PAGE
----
Tuesday, March 29, 2011

Prenatal Program

For the last several weeks the midwives have been experiencing challenging situations and multiple odd occurrences.  There is no real rhyme or reason to why so many of the ladies in the program have run into such a tough spot - but honestly - we are slightly concerned and discouraged. We'd like this streak of odd and challenging to end now.

Many of our recent births have ended up needing emergency transport for cesarean section. This is not the end of the world by any means - we have a great ambulance that donors helped us buy and we have a partner hospital that will see/work with us upon request.  It is a little bit sad though, because it is not what we have in mind for the ladies when they enter the program.  It is not what we plan and prepare for with the months of teaching, nutrition, and training.

We'd love to be able to provide every woman with a calm, private, dignified birth in the labor/delivery room at the Maternity Center.  We'd love for their babies to be welcomed into the world with less trauma and stress. We'd love that for them, we'd love that for us.

The cases that need transport each cost a minimum of $750 U.S.D. at the hospital and we're not in a position financially to continue to sustain the current rate of c-sections.  Prior to the last streak of 6 to 8 births we rarely (very very very rarely) needed to transport anyone for a cesarean.

Due to some complications Andremene (pictured) was transported for a c-section late last night.  She is 34 years old and came to Heartline's program after miscarrying twins, miscarrying another single baby, and having lost three other children at 4 days, three months and five months of age.  Her two living children are now 11 and 12 years old.  She has obviously lost so much in her life. Thankfully she delivered a healthy baby boy (with a very very large head) at 2am.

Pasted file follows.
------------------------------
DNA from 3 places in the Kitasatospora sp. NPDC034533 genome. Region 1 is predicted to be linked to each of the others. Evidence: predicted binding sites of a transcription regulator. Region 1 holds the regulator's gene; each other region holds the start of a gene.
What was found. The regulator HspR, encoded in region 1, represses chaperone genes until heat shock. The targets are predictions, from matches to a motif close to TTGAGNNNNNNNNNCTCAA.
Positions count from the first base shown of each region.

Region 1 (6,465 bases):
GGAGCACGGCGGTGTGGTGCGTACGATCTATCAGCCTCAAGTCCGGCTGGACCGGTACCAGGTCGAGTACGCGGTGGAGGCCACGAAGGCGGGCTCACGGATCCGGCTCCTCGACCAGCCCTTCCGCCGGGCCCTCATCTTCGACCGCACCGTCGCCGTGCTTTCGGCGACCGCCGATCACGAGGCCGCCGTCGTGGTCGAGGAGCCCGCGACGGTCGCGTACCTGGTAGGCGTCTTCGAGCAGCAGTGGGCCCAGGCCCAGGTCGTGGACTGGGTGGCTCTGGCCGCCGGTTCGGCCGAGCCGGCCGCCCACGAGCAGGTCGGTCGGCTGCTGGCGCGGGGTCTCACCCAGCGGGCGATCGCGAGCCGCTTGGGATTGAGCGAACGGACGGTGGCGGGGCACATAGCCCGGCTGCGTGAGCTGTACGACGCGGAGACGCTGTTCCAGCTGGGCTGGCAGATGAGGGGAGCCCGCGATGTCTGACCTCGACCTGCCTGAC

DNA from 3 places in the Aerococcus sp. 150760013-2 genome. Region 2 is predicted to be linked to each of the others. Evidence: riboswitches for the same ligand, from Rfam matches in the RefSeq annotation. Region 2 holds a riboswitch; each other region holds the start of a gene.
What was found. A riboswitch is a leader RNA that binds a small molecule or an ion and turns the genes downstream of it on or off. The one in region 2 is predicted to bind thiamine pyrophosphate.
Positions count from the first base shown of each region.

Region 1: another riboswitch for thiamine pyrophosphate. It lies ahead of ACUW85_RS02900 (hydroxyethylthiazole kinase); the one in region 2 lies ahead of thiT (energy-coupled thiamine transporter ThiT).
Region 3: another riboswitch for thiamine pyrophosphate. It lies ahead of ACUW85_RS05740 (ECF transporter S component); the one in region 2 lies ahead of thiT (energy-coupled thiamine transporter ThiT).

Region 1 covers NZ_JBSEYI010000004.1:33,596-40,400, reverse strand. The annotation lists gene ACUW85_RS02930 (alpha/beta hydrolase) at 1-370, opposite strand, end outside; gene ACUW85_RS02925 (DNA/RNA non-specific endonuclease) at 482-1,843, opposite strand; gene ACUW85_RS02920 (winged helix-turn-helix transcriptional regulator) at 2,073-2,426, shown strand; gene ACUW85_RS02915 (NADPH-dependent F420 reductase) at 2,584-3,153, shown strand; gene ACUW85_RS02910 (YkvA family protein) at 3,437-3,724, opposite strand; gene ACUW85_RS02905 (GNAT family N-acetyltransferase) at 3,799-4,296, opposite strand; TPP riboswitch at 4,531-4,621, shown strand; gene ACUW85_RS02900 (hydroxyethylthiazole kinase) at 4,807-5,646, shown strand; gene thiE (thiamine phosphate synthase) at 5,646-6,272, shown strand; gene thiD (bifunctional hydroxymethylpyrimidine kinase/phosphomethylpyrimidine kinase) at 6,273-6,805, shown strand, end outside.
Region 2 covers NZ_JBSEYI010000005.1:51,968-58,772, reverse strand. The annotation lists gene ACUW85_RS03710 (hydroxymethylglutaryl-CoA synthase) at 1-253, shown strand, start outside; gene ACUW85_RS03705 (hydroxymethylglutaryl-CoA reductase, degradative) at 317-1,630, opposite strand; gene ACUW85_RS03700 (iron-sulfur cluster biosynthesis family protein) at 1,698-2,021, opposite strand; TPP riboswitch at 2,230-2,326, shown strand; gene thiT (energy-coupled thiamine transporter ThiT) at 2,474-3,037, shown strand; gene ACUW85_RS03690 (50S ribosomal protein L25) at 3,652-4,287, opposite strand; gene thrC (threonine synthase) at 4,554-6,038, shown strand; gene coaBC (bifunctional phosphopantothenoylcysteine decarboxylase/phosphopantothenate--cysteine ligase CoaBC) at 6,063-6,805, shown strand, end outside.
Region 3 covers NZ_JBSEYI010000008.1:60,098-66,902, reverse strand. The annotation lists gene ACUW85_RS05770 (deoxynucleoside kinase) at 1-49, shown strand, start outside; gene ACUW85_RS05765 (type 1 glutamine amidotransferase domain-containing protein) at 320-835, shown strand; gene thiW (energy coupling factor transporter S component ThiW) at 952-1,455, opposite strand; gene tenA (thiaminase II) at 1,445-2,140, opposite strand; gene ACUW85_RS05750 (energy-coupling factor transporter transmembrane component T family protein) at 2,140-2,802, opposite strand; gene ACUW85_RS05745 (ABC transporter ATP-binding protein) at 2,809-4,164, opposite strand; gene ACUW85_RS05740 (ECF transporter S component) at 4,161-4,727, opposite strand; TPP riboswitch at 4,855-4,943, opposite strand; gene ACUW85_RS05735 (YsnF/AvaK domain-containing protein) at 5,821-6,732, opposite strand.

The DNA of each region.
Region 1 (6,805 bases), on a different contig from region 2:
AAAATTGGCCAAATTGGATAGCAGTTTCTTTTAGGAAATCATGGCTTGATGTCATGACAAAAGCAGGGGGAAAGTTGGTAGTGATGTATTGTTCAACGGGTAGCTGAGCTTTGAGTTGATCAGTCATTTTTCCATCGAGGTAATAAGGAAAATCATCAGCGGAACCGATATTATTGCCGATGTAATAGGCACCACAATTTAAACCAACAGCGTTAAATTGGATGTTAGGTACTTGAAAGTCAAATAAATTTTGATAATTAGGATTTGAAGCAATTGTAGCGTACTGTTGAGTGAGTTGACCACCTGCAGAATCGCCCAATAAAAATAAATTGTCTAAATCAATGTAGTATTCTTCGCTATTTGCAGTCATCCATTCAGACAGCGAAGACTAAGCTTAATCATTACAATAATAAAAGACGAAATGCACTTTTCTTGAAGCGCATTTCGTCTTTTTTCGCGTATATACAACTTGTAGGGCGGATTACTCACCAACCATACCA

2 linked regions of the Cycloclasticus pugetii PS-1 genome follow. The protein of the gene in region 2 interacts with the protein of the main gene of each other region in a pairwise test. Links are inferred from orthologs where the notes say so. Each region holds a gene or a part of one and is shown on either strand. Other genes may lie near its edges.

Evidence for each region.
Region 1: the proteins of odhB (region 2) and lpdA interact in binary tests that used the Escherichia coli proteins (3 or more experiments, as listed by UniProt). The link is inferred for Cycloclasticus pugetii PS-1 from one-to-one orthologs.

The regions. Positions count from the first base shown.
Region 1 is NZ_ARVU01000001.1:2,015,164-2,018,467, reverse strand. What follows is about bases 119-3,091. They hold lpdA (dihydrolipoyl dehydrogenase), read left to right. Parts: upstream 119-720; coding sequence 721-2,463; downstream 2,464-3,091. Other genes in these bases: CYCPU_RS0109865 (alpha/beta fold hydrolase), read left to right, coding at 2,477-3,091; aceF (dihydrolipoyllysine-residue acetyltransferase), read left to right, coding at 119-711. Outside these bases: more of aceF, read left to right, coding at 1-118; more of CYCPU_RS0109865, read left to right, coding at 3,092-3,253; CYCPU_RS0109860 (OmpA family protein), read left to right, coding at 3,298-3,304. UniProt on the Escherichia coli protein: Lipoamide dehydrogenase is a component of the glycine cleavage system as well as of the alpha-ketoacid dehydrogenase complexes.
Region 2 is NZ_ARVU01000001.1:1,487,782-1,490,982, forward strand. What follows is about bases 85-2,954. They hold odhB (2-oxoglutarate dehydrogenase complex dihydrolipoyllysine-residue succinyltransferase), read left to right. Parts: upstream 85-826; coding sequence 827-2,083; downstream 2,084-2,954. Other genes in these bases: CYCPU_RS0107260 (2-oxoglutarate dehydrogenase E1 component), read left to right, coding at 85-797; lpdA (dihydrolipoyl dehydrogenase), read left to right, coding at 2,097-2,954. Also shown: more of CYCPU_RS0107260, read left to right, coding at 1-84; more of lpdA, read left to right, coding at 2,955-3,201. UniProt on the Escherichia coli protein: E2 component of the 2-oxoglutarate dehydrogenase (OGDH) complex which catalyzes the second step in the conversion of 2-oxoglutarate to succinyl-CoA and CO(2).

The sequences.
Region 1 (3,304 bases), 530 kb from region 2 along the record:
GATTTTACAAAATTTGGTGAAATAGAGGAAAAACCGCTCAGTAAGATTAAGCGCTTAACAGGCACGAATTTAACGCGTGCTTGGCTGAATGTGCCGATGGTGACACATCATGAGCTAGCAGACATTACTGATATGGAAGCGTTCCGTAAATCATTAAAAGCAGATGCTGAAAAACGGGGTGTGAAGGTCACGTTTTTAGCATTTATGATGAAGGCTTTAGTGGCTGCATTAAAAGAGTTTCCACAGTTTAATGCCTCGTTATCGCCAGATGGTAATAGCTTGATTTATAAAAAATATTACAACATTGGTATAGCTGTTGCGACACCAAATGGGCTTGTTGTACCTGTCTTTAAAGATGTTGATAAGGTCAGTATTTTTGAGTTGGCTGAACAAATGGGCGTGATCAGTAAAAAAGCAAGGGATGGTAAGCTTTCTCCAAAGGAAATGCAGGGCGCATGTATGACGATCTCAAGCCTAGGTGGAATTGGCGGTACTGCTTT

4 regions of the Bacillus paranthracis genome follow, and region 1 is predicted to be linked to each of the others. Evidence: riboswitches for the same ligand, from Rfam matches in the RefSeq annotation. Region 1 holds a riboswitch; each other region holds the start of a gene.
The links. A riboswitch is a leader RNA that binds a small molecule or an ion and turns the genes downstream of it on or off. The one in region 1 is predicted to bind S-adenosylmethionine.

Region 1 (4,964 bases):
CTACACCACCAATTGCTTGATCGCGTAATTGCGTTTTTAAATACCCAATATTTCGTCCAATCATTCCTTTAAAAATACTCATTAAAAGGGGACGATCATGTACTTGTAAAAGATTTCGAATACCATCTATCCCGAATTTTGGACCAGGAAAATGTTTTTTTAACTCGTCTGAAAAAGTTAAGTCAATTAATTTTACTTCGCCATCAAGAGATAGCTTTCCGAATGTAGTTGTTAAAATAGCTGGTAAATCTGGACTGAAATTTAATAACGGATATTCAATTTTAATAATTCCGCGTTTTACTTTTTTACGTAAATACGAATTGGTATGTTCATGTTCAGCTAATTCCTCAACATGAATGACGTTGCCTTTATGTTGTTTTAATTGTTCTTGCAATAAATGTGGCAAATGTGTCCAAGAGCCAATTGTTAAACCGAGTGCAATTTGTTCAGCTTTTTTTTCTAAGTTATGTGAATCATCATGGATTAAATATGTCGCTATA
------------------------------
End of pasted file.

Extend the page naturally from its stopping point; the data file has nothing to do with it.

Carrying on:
We pray for and want to see this new life survive and thrive. I am sharing all of this in order to ask for prayer for the pregnant ladies, for the midwives, and for the program as a whole.
Decisions here are so much different than in the developed world.  We are not a short easy ride from the hospital should we need to go.  Standing still gridlock traffic is a real possibility most of the time. Sometimes you arrive at the hospital and wait longer than is ideal for the anesthesiologist to come. The variables are many and mind-boggling. The decisions are never made lightly. Whomever is in the primary midwife role, whomever is in charge of the birth - carries the weight of such a big decision and with that comes much stress.

Truthfully, if we could avoid the need to transport it crosses off about sixteen really bad possibilities. 

We're due for a string of event-free - normal - drama-less - happy - exciting-in-the-good-way - births.  We'd like that streak of happy to begin today.

Thank you for your continued love, prayers, and concern for the women of Haiti.